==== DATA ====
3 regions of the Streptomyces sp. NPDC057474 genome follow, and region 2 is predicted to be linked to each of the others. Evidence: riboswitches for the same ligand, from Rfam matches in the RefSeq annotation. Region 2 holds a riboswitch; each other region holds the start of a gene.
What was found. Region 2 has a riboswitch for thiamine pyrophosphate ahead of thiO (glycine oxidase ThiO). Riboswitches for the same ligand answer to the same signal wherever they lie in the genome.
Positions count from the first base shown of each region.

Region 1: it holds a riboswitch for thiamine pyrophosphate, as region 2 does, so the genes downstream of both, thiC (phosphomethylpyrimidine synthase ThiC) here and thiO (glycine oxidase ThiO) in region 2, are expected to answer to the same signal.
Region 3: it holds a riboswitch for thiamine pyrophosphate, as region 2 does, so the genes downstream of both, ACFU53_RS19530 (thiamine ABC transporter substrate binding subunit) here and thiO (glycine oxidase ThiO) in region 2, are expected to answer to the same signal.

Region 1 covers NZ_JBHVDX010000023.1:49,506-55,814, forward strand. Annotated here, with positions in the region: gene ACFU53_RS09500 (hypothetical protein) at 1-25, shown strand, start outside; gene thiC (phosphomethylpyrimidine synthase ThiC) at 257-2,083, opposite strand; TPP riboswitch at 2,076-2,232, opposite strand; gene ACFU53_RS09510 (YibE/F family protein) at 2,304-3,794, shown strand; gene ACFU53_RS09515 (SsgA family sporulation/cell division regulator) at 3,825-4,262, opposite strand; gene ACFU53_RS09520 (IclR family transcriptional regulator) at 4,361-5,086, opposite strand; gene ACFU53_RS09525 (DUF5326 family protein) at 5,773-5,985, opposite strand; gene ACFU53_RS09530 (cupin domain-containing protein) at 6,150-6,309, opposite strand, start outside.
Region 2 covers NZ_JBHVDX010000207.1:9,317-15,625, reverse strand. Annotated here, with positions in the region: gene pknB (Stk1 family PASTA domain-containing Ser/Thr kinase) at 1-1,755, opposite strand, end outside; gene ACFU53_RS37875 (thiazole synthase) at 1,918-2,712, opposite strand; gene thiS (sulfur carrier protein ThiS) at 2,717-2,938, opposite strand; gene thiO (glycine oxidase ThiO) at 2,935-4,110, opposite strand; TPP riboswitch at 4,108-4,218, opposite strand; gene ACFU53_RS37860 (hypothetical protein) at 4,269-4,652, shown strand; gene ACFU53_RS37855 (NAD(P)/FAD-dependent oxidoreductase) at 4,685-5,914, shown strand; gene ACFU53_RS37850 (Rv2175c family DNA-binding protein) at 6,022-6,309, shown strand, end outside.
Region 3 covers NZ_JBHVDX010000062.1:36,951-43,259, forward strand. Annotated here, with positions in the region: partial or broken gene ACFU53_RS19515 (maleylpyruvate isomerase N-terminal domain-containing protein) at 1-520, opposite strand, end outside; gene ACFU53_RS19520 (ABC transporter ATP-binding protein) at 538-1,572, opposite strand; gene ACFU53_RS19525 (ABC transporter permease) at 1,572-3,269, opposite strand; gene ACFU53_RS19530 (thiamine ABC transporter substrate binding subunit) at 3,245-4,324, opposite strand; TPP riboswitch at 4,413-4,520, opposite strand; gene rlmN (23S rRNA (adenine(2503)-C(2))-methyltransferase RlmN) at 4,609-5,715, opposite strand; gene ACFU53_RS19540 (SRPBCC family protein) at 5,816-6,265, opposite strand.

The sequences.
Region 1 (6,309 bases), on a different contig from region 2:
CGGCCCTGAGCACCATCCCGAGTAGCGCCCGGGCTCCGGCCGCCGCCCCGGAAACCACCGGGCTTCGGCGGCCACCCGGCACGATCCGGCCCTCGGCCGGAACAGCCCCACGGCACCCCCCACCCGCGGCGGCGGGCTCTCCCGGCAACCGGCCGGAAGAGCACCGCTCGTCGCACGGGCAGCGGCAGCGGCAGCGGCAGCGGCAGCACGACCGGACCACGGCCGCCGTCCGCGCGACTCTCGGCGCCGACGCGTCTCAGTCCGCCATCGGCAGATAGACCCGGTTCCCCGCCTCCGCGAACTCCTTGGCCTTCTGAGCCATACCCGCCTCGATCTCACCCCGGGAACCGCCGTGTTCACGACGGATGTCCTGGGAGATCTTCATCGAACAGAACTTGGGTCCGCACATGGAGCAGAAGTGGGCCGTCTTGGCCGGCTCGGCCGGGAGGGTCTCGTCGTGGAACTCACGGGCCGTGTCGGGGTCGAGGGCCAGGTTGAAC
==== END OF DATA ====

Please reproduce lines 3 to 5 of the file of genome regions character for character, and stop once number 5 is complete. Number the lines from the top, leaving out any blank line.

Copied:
Positions count from the first base shown of each region.

Region 1: it holds a riboswitch for thiamine pyrophosphate, as region 2 does, so the genes downstream of both, thiC (phosphomethylpyrimidine synthase ThiC) here and thiO (glycine oxidase ThiO) in region 2, are expected to answer to the same signal.
Region 3: it holds a riboswitch for thiamine pyrophosphate, as region 2 does, so the genes downstream of both, ACFU53_RS19530 (thiamine ABC transporter substrate binding subunit) here and thiO (glycine oxidase ThiO) in region 2, are expected to answer to the same signal.